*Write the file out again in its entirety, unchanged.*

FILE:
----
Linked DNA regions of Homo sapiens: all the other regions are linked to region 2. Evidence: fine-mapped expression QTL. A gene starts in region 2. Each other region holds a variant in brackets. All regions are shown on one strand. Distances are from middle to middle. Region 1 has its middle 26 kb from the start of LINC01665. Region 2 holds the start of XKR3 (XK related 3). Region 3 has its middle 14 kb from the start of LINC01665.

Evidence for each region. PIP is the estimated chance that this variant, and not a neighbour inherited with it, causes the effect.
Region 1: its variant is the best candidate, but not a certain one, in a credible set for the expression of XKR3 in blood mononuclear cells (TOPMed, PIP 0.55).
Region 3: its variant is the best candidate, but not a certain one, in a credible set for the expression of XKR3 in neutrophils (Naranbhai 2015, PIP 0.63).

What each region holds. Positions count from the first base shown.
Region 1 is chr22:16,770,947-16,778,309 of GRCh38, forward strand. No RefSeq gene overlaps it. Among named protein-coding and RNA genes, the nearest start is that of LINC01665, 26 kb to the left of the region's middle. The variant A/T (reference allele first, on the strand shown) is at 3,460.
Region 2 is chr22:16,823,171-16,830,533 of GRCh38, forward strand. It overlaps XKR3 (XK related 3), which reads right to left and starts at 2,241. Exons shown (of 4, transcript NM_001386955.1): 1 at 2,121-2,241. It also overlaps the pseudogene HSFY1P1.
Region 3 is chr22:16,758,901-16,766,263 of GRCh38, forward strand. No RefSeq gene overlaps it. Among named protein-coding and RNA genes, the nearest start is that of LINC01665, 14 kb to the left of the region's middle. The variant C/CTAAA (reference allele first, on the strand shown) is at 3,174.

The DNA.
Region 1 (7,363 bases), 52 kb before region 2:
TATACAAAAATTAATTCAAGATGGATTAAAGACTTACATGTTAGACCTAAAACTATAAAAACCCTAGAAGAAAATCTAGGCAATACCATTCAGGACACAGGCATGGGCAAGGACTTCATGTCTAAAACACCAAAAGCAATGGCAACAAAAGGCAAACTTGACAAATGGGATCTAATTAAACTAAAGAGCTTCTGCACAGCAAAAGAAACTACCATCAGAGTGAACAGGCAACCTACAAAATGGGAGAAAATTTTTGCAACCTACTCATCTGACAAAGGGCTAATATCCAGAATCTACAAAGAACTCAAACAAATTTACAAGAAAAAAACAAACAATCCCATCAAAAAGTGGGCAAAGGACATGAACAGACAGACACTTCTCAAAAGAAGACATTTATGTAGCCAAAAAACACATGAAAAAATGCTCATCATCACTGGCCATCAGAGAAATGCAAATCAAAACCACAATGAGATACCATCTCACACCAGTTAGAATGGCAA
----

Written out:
Linked DNA regions of Homo sapiens: all the other regions are linked to region 2. Evidence: fine-mapped expression QTL. A gene starts in region 2. Each other region holds a variant in brackets. All regions are shown on one strand. Distances are from middle to middle. Region 1 has its middle 26 kb from the start of LINC01665. Region 2 holds the start of XKR3 (XK related 3). Region 3 has its middle 14 kb from the start of LINC01665.

Evidence for each region. PIP is the estimated chance that this variant, and not a neighbour inherited with it, causes the effect.
Region 1: its variant is the best candidate, but not a certain one, in a credible set for the expression of XKR3 in blood mononuclear cells (TOPMed, PIP 0.55).
Region 3: its variant is the best candidate, but not a certain one, in a credible set for the expression of XKR3 in neutrophils (Naranbhai 2015, PIP 0.63).

What each region holds. Positions count from the first base shown.
Region 1 is chr22:16,770,947-16,778,309 of GRCh38, forward strand. No RefSeq gene overlaps it. Among named protein-coding and RNA genes, the nearest start is that of LINC01665, 26 kb to the left of the region's middle. The variant A/T (reference allele first, on the strand shown) is at 3,460.
Region 2 is chr22:16,823,171-16,830,533 of GRCh38, forward strand. It overlaps XKR3 (XK related 3), which reads right to left and starts at 2,241. Exons shown (of 4, transcript NM_001386955.1): 1 at 2,121-2,241. It also overlaps the pseudogene HSFY1P1.
Region 3 is chr22:16,758,901-16,766,263 of GRCh38, forward strand. No RefSeq gene overlaps it. Among named protein-coding and RNA genes, the nearest start is that of LINC01665, 14 kb to the left of the region's middle. The variant C/CTAAA (reference allele first, on the strand shown) is at 3,174.

The DNA.
Region 1 (7,363 bases), 52 kb before region 2:
TATACAAAAATTAATTCAAGATGGATTAAAGACTTACATGTTAGACCTAAAACTATAAAAACCCTAGAAGAAAATCTAGGCAATACCATTCAGGACACAGGCATGGGCAAGGACTTCATGTCTAAAACACCAAAAGCAATGGCAACAAAAGGCAAACTTGACAAATGGGATCTAATTAAACTAAAGAGCTTCTGCACAGCAAAAGAAACTACCATCAGAGTGAACAGGCAACCTACAAAATGGGAGAAAATTTTTGCAACCTACTCATCTGACAAAGGGCTAATATCCAGAATCTACAAAGAACTCAAACAAATTTACAAGAAAAAAACAAACAATCCCATCAAAAAGTGGGCAAAGGACATGAACAGACAGACACTTCTCAAAAGAAGACATTTATGTAGCCAAAAAACACATGAAAAAATGCTCATCATCACTGGCCATCAGAGAAATGCAAATCAAAACCACAATGAGATACCATCTCACACCAGTTAGAATGGCAA